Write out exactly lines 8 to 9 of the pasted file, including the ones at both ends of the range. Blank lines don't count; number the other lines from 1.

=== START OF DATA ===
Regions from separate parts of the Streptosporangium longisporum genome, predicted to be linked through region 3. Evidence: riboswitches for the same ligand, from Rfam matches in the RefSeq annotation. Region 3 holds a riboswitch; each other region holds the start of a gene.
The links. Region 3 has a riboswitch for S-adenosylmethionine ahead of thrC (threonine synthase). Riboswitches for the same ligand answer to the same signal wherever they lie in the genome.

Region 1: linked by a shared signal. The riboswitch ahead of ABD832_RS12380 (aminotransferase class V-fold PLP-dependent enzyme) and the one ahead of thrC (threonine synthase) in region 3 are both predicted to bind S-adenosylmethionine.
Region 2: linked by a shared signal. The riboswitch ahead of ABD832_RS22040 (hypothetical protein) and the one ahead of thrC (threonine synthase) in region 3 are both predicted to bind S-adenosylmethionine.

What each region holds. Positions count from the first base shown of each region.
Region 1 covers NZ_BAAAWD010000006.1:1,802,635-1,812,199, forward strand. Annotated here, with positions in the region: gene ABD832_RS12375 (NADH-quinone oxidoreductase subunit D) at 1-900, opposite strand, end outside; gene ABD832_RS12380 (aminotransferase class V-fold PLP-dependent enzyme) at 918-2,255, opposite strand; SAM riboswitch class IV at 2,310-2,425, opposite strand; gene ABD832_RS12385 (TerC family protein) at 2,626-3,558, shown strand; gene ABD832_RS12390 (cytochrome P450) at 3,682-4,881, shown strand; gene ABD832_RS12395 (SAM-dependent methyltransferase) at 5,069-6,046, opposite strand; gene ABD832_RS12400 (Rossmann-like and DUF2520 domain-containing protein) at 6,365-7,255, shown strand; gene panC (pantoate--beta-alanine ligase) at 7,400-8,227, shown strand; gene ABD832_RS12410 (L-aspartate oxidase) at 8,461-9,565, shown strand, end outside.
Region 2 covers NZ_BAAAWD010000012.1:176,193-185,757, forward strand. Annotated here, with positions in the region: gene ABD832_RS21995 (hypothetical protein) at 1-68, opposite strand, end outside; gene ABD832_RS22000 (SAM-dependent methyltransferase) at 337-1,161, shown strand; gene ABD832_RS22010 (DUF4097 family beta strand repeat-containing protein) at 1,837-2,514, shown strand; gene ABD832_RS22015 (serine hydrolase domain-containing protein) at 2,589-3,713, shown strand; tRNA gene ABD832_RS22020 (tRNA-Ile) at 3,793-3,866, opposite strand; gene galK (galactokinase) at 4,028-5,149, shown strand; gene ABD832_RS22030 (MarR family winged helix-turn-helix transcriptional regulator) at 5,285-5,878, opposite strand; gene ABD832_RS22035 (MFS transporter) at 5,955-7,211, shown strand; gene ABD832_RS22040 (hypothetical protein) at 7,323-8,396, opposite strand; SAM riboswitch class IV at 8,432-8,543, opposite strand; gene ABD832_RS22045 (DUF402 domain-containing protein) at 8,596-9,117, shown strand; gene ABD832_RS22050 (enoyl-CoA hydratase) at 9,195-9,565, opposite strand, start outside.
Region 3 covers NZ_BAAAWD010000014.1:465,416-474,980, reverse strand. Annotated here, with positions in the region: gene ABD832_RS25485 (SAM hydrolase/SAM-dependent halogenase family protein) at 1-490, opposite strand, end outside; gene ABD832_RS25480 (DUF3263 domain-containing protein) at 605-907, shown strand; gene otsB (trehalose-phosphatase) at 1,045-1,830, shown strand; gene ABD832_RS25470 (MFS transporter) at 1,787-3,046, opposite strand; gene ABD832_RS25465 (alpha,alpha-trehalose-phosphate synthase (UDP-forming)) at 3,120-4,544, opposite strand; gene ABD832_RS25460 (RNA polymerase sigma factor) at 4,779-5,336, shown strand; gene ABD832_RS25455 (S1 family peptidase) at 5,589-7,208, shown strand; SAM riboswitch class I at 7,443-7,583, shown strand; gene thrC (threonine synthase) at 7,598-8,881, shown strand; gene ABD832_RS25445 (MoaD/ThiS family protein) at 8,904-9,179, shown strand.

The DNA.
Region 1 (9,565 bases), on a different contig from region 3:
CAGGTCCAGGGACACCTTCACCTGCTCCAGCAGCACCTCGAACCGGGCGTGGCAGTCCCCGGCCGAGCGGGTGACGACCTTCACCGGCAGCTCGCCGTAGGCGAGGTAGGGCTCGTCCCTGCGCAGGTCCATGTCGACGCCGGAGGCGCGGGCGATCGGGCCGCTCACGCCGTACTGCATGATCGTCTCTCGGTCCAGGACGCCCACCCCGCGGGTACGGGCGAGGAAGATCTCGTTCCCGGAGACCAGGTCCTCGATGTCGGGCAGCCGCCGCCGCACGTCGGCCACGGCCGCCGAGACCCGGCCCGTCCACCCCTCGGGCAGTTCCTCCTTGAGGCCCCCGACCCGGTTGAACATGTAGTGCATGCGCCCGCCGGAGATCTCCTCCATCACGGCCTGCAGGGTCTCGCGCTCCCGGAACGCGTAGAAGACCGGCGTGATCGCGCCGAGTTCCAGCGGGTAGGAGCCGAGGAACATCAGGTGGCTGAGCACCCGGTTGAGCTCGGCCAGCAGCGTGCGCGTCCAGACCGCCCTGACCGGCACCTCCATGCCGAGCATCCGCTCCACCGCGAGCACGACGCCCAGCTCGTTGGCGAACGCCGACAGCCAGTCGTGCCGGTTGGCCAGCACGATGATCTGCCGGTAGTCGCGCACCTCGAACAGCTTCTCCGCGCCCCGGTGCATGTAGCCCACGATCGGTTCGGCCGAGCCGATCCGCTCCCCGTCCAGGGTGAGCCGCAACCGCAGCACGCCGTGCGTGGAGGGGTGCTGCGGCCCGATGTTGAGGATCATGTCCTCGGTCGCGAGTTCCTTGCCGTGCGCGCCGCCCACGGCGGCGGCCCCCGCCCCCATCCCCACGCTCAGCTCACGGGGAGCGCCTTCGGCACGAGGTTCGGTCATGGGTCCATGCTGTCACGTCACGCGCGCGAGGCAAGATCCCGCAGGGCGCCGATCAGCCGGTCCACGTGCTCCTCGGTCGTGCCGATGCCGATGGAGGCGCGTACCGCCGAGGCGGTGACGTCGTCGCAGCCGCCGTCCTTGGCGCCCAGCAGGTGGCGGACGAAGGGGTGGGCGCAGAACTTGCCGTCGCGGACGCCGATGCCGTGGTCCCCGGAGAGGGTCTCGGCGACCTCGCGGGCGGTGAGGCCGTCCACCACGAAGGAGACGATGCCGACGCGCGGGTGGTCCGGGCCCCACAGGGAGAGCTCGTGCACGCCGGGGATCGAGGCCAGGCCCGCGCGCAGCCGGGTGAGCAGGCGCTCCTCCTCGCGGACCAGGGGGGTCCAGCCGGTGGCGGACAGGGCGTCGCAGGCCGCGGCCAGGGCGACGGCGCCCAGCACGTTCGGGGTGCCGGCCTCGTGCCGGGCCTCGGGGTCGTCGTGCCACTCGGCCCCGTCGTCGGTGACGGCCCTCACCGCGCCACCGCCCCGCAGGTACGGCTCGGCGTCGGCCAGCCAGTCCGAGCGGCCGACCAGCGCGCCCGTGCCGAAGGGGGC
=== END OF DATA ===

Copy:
Region 3 covers NZ_BAAAWD010000014.1:465,416-474,980, reverse strand. Annotated here, with positions in the region: gene ABD832_RS25485 (SAM hydrolase/SAM-dependent halogenase family protein) at 1-490, opposite strand, end outside; gene ABD832_RS25480 (DUF3263 domain-containing protein) at 605-907, shown strand; gene otsB (trehalose-phosphatase) at 1,045-1,830, shown strand; gene ABD832_RS25470 (MFS transporter) at 1,787-3,046, opposite strand; gene ABD832_RS25465 (alpha,alpha-trehalose-phosphate synthase (UDP-forming)) at 3,120-4,544, opposite strand; gene ABD832_RS25460 (RNA polymerase sigma factor) at 4,779-5,336, shown strand; gene ABD832_RS25455 (S1 family peptidase) at 5,589-7,208, shown strand; SAM riboswitch class I at 7,443-7,583, shown strand; gene thrC (threonine synthase) at 7,598-8,881, shown strand; gene ABD832_RS25445 (MoaD/ThiS family protein) at 8,904-9,179, shown strand.

The DNA.